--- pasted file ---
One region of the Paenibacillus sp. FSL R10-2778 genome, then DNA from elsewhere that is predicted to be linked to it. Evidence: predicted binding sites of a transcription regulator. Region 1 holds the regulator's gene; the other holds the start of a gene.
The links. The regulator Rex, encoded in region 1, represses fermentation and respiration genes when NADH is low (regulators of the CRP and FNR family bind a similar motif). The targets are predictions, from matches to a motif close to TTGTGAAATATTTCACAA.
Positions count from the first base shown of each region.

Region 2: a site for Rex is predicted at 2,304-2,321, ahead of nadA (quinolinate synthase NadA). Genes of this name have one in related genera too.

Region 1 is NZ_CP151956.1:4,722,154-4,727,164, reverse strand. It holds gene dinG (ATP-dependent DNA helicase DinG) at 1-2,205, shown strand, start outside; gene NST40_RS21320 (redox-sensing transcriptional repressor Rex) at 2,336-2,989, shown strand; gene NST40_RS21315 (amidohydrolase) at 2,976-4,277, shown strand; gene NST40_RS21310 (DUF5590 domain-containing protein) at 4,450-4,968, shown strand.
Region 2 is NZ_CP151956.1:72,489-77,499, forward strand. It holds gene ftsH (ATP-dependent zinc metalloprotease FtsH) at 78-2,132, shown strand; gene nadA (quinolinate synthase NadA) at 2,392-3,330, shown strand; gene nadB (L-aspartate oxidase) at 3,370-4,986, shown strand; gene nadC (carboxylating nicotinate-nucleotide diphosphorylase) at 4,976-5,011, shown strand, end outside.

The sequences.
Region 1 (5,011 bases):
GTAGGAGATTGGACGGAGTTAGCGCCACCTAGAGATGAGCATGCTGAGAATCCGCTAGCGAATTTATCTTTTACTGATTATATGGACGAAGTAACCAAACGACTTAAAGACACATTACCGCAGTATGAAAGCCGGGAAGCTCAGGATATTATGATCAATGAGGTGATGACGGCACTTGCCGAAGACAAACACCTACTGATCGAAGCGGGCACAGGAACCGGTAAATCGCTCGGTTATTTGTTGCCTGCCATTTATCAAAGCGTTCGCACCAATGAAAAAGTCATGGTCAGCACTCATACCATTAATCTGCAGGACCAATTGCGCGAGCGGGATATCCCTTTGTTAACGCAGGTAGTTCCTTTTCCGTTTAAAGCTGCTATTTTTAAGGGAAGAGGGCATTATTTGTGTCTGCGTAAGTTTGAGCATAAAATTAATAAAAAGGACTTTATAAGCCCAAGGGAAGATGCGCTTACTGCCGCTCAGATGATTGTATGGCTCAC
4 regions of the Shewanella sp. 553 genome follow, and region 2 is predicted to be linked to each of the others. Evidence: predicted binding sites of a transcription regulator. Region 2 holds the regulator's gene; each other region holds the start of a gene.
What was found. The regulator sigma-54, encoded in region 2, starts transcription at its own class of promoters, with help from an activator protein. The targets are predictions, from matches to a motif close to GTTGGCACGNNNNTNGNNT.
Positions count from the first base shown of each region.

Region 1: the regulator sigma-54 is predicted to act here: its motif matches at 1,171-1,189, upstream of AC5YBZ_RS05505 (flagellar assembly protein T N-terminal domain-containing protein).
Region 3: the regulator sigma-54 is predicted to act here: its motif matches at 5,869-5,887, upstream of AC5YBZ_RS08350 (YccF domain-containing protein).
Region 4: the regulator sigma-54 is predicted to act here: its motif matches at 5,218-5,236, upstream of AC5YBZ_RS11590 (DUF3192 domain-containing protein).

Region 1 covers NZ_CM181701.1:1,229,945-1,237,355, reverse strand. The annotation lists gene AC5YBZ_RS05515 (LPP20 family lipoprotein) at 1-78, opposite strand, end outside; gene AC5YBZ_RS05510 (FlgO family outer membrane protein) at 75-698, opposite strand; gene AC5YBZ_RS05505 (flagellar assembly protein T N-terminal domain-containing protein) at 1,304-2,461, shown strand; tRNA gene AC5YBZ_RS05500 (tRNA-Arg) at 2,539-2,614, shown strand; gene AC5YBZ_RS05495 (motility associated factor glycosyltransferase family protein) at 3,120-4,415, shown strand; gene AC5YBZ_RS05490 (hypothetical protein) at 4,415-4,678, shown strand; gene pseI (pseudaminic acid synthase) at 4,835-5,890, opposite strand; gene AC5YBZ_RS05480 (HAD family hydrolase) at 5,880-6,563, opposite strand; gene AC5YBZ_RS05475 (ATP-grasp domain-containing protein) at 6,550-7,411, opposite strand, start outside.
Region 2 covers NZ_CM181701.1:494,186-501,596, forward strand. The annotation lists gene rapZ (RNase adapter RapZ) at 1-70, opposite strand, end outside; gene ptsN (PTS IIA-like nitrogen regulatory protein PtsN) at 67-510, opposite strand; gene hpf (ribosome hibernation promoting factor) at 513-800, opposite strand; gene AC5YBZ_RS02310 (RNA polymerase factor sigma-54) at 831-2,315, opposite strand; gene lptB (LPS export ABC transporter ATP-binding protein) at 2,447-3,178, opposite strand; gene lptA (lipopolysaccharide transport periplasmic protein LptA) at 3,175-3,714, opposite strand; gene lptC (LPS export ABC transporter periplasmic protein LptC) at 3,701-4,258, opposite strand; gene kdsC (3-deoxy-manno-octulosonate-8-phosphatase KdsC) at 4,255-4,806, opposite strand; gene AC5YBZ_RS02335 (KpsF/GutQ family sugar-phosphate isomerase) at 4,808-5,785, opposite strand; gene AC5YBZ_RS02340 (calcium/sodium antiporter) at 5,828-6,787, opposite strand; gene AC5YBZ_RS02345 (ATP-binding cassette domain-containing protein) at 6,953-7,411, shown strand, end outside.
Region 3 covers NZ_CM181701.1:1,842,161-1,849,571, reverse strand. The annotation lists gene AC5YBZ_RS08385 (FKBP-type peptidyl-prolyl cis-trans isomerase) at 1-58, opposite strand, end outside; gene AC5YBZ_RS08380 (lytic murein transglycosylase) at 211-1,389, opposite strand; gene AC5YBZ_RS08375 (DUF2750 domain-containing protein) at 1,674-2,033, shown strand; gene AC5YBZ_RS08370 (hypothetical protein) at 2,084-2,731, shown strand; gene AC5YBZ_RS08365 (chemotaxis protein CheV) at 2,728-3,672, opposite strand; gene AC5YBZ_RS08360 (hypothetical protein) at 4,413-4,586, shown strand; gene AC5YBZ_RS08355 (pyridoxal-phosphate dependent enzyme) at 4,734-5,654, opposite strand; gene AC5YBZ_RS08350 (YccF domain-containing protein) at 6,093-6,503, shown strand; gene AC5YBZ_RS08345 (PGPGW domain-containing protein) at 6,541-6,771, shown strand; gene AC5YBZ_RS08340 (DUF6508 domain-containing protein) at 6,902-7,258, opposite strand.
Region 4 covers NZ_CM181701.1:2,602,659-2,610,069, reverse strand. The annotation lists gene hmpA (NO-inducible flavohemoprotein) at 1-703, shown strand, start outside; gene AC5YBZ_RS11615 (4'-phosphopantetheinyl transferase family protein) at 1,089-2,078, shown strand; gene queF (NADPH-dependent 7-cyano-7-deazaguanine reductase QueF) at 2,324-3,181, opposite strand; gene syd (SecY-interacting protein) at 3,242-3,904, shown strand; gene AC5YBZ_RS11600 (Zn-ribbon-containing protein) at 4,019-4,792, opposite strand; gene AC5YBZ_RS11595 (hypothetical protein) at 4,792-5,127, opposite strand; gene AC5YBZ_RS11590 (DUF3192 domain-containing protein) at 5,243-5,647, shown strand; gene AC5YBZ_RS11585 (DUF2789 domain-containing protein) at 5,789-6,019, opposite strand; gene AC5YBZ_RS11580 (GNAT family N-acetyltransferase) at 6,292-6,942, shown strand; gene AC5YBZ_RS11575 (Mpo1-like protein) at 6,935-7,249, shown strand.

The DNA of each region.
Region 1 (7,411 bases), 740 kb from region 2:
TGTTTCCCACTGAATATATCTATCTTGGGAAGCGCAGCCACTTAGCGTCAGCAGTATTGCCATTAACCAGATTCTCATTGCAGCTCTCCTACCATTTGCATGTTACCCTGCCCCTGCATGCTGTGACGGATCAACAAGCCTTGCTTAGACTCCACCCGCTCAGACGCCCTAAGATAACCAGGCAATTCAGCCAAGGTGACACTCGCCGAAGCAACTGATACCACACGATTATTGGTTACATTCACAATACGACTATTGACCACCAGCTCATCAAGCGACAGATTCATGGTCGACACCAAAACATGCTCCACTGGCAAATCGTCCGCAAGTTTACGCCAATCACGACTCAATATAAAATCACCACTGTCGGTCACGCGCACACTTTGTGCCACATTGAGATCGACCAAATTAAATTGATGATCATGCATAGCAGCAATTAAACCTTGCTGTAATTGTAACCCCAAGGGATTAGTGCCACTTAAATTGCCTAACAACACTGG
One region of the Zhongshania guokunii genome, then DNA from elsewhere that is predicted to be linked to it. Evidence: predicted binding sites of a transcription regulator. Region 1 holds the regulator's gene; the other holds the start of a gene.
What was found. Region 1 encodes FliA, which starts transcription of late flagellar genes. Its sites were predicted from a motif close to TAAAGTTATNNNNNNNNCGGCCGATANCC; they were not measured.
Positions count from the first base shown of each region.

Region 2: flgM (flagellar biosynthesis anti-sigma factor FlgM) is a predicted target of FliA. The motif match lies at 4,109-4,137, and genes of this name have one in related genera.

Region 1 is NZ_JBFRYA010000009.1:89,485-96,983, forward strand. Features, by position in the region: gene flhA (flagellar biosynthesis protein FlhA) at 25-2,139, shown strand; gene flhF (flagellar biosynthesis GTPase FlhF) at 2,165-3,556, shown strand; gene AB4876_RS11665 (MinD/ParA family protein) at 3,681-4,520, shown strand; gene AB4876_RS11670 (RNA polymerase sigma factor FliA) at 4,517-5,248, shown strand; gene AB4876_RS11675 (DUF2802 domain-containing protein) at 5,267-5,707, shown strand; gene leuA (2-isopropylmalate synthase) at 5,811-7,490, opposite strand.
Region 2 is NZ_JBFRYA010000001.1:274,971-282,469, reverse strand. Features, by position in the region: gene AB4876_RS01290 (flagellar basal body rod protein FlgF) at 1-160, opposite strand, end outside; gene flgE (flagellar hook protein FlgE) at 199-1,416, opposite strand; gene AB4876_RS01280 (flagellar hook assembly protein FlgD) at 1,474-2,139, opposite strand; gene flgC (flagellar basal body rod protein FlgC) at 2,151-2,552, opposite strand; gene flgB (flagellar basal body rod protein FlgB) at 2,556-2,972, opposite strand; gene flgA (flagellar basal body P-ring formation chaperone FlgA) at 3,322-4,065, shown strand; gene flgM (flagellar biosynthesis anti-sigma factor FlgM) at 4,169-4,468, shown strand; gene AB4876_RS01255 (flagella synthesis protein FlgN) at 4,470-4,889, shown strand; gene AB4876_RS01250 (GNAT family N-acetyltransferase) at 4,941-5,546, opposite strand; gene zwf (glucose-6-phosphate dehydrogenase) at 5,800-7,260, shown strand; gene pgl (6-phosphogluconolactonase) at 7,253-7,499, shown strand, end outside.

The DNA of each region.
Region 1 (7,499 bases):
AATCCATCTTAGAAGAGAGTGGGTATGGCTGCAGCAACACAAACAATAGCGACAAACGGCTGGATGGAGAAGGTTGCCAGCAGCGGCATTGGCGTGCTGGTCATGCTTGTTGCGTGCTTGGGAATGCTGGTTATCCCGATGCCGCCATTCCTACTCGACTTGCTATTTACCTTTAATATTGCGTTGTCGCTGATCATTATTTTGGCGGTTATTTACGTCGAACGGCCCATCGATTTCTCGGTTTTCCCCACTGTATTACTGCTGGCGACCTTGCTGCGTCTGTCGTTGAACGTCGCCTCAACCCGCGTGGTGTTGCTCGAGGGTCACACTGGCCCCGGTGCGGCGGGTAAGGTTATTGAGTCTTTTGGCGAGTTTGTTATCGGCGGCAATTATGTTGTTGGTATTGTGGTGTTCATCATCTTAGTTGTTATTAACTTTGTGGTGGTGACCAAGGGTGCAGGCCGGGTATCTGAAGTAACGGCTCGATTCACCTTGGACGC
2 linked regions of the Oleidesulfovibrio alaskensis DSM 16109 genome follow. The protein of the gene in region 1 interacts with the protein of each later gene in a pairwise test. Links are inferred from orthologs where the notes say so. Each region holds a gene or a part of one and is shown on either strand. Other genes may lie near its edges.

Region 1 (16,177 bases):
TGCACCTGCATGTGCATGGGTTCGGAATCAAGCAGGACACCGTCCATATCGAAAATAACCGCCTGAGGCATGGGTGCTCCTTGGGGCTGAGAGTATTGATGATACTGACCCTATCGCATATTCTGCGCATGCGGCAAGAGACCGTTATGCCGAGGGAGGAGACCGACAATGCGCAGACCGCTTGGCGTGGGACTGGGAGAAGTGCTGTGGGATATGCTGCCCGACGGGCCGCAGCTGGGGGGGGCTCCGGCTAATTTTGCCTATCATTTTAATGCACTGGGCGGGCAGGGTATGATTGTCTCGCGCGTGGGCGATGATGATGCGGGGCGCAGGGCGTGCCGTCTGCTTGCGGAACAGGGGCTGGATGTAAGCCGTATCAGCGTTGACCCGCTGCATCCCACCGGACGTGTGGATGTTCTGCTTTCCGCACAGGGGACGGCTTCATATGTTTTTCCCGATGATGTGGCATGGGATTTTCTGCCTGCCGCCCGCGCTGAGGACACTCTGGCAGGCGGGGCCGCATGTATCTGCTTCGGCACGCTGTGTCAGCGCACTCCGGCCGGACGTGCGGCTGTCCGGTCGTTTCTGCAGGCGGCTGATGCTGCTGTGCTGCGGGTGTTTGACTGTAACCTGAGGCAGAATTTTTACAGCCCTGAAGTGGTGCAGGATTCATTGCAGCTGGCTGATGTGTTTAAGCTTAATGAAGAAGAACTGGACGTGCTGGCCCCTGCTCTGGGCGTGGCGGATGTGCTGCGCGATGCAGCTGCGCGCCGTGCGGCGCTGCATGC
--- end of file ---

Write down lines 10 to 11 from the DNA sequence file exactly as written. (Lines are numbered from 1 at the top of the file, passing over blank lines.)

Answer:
4 regions of the Shewanella sp. 553 genome follow, and region 2 is predicted to be linked to each of the others. Evidence: predicted binding sites of a transcription regulator. Region 2 holds the regulator's gene; each other region holds the start of a gene.
What was found. The regulator sigma-54, encoded in region 2, starts transcription at its own class of promoters, with help from an activator protein. The targets are predictions, from matches to a motif close to GTTGGCACGNNNNTNGNNT.